Most years, winter creates a muffled cloak on a dry day that melts away with the occasional rain or the coming of spring. The quietude means every rustle, every twig snap is amplified. Silence in the snow creates smothered echoes, and ice crackles, shatters and splinters. This year, the winter sounds have been trees creaking and chaffinches and wrens singing, with plenty of water and warmth. No wonder pinpricks of seedlings wrestle their way to the surface of the soil, and primroses are in flower - a fully mild winter pretending to be spring. As is becoming an annual event, 'once in a lifetime extreme weather' has brought climate change issues to the fore. More on this December later - let's start at the beginning, and the sunniest winter on record and the start of some very unpredictable seasons.
One creature that loves the water. Image: Northeastwildlife
January and February finished off a generally very dry winter - so much so that spring arrived late, 'drip drip drop, little April showers' wasn't happening this year. Frogs and toads' breeding pools dried up and in Formby, Merseyside, natterjack toads were just saved by May rains. Summer migrant birds were held up by storms and late leafing, while sandwich terns at Blakeney, Norfolk, and Arctic terns in the Farnes bred poorly by the time they got here. Jet stream changes moved storms to spring, with pockets of sunshine in between. At our spring BioBlitz on the coast at Cwm Tydu, our shelters blew away and much of our season's wildlife was still hunkering down. Springwatch fans, however, found a huge increase in the number of goldfinches in their gardens - their collective term of 'charm' says it all.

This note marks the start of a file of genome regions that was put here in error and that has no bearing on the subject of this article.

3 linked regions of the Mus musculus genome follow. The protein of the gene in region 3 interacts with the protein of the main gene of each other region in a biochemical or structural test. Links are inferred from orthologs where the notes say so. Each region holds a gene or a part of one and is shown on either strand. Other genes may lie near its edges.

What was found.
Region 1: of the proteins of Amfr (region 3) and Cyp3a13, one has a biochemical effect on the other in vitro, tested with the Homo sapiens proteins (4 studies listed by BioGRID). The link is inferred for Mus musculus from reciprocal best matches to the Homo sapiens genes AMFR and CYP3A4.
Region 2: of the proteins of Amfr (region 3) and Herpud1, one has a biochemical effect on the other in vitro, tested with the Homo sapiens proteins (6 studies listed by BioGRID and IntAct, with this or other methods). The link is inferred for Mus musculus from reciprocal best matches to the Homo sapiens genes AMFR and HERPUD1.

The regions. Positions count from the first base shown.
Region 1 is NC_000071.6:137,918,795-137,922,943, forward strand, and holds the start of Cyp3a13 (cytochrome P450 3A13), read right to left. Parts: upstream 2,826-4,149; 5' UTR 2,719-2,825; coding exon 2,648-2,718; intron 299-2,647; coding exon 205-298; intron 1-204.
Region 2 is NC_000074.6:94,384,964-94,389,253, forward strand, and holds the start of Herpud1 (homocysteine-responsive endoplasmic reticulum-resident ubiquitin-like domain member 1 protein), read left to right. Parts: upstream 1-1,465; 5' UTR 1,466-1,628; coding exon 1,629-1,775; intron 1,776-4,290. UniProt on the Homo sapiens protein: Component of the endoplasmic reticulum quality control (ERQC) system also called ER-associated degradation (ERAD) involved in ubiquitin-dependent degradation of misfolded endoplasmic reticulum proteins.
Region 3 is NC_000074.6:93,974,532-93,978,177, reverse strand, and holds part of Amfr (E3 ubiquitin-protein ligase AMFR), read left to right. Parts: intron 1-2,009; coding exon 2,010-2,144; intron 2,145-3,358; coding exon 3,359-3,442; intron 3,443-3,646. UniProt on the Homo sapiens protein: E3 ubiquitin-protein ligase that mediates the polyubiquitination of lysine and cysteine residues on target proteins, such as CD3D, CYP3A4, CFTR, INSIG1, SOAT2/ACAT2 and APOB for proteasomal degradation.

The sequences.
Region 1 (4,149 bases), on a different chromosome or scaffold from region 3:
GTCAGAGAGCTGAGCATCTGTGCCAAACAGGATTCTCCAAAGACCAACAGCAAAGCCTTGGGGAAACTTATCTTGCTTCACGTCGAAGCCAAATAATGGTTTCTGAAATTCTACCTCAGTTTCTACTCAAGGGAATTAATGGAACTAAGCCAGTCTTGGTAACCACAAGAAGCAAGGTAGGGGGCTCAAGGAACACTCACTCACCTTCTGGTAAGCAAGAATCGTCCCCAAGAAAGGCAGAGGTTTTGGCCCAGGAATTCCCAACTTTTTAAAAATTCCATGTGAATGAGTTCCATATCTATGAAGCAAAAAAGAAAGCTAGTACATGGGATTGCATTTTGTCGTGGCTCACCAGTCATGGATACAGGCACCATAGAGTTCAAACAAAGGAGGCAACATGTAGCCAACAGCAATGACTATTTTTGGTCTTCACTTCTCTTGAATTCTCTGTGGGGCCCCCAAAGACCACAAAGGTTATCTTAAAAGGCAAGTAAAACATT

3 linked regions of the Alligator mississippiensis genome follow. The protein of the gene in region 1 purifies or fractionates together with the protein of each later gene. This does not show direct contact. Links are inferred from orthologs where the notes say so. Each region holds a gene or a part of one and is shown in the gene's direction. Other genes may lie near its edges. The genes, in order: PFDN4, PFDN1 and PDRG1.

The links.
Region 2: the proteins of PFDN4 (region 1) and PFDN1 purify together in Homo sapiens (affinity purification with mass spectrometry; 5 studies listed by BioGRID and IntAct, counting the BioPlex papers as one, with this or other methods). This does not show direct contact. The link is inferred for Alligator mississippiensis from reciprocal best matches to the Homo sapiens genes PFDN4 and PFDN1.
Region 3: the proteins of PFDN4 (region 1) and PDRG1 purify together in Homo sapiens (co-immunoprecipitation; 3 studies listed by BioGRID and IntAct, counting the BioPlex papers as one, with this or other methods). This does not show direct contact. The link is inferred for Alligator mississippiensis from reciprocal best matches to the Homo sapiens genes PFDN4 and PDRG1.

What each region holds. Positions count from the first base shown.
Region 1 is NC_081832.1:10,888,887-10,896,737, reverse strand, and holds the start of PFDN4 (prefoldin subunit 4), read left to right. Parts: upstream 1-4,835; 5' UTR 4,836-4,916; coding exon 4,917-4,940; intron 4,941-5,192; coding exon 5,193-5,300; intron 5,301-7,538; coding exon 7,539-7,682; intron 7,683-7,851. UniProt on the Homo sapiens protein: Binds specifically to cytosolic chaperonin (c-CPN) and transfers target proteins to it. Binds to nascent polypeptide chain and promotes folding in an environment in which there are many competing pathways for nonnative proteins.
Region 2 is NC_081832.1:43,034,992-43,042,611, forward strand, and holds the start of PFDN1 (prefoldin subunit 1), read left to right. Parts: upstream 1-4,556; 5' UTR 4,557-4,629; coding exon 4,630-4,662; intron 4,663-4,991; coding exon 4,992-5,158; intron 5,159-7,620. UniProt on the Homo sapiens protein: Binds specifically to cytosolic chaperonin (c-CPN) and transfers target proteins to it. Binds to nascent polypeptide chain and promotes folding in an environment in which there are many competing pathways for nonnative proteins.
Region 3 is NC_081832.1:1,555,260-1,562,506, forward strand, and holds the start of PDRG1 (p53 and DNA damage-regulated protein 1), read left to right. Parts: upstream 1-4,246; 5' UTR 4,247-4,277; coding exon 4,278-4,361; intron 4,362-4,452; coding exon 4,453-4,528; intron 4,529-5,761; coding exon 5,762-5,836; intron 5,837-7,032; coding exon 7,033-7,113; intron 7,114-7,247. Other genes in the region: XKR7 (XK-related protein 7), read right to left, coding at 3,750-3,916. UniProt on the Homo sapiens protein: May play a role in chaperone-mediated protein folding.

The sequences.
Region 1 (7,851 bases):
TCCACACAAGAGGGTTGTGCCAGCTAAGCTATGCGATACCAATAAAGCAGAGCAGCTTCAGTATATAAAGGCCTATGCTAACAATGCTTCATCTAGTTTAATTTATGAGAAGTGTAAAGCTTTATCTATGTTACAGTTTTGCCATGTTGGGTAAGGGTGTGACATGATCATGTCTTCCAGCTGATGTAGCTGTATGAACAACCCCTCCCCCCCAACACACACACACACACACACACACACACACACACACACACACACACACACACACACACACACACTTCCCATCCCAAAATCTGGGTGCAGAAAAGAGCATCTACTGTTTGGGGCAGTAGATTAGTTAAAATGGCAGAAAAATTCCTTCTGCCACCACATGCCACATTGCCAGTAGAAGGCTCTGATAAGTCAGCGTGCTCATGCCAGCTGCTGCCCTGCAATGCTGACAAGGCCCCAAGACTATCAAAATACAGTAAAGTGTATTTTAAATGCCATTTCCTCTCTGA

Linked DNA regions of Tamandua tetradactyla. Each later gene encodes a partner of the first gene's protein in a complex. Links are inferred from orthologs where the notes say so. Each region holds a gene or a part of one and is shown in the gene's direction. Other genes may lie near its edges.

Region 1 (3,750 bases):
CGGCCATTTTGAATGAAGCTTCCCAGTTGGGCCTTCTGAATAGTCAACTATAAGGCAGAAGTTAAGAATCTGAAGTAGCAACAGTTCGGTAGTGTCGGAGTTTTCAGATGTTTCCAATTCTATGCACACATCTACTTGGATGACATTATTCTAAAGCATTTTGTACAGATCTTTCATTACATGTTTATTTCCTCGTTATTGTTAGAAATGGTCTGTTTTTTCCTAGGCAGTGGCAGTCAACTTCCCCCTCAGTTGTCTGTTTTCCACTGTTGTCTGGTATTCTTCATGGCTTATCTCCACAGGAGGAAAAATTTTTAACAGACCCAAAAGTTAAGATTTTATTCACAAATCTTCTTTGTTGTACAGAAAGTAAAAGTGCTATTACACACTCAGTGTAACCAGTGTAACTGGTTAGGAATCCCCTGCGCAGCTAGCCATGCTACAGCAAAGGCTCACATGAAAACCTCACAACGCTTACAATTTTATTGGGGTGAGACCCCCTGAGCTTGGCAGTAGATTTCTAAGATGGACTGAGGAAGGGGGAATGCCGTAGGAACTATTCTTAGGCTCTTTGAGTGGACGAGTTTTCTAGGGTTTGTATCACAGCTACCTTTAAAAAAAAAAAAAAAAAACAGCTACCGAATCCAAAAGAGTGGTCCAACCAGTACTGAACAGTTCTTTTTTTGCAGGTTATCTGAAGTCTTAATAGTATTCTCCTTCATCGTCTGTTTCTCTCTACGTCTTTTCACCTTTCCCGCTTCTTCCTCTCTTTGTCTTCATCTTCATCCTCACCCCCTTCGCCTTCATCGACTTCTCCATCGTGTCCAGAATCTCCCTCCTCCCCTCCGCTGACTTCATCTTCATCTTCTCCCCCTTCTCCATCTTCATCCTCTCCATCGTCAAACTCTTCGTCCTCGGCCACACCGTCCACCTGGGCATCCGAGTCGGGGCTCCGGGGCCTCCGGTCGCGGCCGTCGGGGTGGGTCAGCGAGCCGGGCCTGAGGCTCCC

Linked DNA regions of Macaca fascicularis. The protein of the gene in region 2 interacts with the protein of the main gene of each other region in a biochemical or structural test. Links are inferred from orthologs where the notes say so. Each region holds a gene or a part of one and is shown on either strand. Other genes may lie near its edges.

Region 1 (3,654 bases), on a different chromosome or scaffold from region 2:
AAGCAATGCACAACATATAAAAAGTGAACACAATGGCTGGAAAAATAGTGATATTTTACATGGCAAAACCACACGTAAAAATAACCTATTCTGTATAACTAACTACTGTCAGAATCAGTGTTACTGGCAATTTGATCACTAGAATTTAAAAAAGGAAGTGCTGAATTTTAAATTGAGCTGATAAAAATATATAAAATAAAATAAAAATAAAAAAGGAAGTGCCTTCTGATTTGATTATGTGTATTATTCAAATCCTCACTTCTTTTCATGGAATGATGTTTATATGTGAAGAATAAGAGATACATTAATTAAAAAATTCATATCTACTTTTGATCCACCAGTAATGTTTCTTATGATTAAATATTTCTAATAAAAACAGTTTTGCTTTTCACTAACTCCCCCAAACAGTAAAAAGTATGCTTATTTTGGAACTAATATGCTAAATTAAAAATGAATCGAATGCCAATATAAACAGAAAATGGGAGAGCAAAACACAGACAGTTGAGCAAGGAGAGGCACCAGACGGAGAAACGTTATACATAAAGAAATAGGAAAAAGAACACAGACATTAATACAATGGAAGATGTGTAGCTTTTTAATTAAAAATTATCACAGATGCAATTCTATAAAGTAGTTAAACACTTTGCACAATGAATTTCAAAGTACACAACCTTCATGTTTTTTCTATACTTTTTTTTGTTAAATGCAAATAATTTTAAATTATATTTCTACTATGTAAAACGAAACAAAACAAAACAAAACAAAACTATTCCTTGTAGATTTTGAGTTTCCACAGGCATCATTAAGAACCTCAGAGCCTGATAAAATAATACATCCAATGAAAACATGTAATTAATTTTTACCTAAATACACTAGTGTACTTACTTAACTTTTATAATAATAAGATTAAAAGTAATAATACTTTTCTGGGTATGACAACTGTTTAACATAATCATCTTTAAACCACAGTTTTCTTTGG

A Farne Island tern nesting. Image: Joe Cornish, National Trust